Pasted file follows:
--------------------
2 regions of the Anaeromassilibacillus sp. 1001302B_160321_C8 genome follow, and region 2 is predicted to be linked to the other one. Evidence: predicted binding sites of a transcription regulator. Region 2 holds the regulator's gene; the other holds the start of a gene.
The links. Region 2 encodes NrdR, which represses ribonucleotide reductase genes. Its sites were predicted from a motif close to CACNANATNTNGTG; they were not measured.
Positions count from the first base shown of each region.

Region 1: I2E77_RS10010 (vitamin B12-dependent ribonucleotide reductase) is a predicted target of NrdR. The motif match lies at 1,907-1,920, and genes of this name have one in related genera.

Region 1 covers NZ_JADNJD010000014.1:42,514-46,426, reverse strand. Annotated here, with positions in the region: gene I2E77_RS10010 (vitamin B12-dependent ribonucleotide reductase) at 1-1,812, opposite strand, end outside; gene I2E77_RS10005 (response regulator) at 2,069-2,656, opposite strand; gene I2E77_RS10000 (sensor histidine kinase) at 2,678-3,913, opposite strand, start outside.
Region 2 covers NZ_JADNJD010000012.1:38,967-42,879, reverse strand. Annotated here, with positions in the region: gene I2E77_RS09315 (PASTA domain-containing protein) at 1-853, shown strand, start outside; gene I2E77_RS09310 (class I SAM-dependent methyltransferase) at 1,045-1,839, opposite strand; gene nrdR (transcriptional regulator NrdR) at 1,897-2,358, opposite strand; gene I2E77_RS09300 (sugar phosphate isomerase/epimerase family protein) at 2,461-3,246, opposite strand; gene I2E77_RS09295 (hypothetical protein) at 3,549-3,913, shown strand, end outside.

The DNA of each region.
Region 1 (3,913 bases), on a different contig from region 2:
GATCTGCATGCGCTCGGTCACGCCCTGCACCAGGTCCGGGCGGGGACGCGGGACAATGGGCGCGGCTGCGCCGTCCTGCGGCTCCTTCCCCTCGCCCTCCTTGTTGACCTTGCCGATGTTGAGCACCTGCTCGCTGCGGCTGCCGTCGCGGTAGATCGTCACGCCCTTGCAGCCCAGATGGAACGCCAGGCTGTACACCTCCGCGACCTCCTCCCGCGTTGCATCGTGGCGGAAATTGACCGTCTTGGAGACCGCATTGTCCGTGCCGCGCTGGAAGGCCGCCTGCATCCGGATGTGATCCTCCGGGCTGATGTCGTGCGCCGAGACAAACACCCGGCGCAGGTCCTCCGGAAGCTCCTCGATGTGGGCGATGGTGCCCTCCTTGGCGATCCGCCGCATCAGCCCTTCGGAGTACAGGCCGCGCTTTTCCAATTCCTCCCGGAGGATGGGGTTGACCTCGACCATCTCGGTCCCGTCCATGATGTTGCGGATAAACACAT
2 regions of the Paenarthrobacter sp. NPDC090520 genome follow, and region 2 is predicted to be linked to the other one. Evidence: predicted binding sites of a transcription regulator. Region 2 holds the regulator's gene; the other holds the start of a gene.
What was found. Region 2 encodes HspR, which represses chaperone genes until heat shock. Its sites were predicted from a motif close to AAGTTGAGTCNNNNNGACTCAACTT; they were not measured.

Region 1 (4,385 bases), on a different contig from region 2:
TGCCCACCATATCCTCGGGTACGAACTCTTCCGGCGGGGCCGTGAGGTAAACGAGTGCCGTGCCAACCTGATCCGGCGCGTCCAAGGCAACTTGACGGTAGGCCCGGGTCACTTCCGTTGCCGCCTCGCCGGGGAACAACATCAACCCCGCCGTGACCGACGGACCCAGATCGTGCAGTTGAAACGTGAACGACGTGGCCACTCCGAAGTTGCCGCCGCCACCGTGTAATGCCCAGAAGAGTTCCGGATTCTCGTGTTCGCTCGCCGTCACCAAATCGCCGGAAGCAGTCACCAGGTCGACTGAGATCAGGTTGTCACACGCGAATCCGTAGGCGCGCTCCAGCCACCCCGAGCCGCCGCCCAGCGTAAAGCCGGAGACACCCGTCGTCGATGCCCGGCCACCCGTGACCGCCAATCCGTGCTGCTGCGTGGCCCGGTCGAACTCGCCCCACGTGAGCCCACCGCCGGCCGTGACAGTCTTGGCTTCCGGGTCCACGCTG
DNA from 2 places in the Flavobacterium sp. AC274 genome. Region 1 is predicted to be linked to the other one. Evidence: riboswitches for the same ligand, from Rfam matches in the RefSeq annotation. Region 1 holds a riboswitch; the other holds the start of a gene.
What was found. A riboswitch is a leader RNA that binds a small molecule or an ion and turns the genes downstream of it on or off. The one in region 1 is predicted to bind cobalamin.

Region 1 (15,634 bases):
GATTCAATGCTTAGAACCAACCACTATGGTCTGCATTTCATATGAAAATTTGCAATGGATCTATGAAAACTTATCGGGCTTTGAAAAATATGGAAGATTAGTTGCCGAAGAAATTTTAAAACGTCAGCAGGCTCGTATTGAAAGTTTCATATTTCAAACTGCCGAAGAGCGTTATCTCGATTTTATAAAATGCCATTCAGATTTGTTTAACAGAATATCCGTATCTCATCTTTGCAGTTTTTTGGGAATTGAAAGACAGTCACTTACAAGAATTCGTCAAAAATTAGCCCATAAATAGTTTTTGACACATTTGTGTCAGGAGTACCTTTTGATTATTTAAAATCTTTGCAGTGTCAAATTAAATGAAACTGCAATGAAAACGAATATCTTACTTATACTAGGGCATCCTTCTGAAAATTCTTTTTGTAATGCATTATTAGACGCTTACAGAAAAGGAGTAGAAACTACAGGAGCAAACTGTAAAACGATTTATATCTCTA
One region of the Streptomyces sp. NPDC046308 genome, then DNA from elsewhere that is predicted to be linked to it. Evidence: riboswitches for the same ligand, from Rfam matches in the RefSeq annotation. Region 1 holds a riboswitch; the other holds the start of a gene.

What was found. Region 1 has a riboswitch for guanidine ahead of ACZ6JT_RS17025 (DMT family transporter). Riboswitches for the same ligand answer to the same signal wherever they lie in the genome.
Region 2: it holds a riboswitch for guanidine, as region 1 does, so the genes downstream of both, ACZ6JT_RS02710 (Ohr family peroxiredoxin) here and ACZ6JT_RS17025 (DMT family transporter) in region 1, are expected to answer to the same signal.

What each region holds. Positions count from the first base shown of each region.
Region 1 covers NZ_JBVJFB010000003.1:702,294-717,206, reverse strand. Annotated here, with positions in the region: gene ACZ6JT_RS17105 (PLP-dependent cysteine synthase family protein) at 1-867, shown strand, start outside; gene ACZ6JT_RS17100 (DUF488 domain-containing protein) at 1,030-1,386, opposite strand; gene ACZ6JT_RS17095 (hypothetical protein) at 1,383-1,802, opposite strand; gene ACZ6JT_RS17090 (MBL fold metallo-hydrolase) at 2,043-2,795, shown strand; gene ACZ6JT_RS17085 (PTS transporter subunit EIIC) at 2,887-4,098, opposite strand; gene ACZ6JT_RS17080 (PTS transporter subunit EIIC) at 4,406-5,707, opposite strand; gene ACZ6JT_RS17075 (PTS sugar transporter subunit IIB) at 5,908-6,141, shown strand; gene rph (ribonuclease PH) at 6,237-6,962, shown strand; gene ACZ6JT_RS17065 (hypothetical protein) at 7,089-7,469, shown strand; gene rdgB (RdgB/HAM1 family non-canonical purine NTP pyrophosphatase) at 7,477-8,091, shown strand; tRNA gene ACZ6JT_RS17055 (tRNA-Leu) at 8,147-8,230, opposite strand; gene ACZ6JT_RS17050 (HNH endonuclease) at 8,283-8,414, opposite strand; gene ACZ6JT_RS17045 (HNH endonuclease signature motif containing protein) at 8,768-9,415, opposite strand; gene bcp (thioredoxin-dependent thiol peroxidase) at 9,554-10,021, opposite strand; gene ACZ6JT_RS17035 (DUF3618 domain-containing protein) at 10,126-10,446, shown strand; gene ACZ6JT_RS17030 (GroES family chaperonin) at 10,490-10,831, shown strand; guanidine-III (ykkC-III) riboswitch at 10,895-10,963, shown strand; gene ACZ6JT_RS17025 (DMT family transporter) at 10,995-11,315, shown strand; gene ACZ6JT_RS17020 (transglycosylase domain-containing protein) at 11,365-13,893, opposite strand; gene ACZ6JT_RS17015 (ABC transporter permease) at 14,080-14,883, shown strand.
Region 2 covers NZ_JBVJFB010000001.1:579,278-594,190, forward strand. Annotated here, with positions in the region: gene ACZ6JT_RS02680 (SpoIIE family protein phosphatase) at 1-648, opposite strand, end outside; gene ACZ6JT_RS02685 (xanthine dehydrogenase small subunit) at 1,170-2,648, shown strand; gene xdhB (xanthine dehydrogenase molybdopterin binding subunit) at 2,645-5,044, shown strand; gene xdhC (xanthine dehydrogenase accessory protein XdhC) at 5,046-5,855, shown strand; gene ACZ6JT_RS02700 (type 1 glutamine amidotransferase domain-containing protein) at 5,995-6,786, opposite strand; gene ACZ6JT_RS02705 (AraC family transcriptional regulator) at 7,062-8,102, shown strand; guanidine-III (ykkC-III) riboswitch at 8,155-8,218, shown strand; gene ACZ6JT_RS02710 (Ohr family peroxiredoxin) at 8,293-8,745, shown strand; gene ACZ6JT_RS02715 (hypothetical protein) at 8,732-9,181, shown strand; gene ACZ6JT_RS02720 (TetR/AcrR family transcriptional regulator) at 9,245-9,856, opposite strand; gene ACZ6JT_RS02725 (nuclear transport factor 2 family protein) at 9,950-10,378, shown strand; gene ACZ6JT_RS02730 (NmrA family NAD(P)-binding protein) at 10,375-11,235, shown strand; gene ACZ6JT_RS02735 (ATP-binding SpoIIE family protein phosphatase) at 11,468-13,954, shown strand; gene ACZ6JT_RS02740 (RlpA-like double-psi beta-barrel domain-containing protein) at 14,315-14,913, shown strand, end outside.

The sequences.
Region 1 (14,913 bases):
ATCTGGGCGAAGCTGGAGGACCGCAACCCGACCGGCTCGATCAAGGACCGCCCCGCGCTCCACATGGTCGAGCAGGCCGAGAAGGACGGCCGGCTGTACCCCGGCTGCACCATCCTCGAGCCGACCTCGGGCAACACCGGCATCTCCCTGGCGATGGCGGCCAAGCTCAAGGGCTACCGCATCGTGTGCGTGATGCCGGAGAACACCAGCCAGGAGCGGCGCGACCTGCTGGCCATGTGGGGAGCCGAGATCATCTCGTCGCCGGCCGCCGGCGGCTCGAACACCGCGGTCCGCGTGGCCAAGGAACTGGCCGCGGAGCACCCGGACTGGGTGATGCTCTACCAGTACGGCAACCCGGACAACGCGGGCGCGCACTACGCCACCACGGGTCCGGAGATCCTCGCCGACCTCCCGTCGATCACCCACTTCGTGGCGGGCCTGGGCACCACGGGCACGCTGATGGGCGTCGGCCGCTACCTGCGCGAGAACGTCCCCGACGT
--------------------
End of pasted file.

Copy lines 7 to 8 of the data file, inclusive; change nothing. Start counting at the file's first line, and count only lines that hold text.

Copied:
The DNA of each region.
Region 1 (3,913 bases), on a different contig from region 2: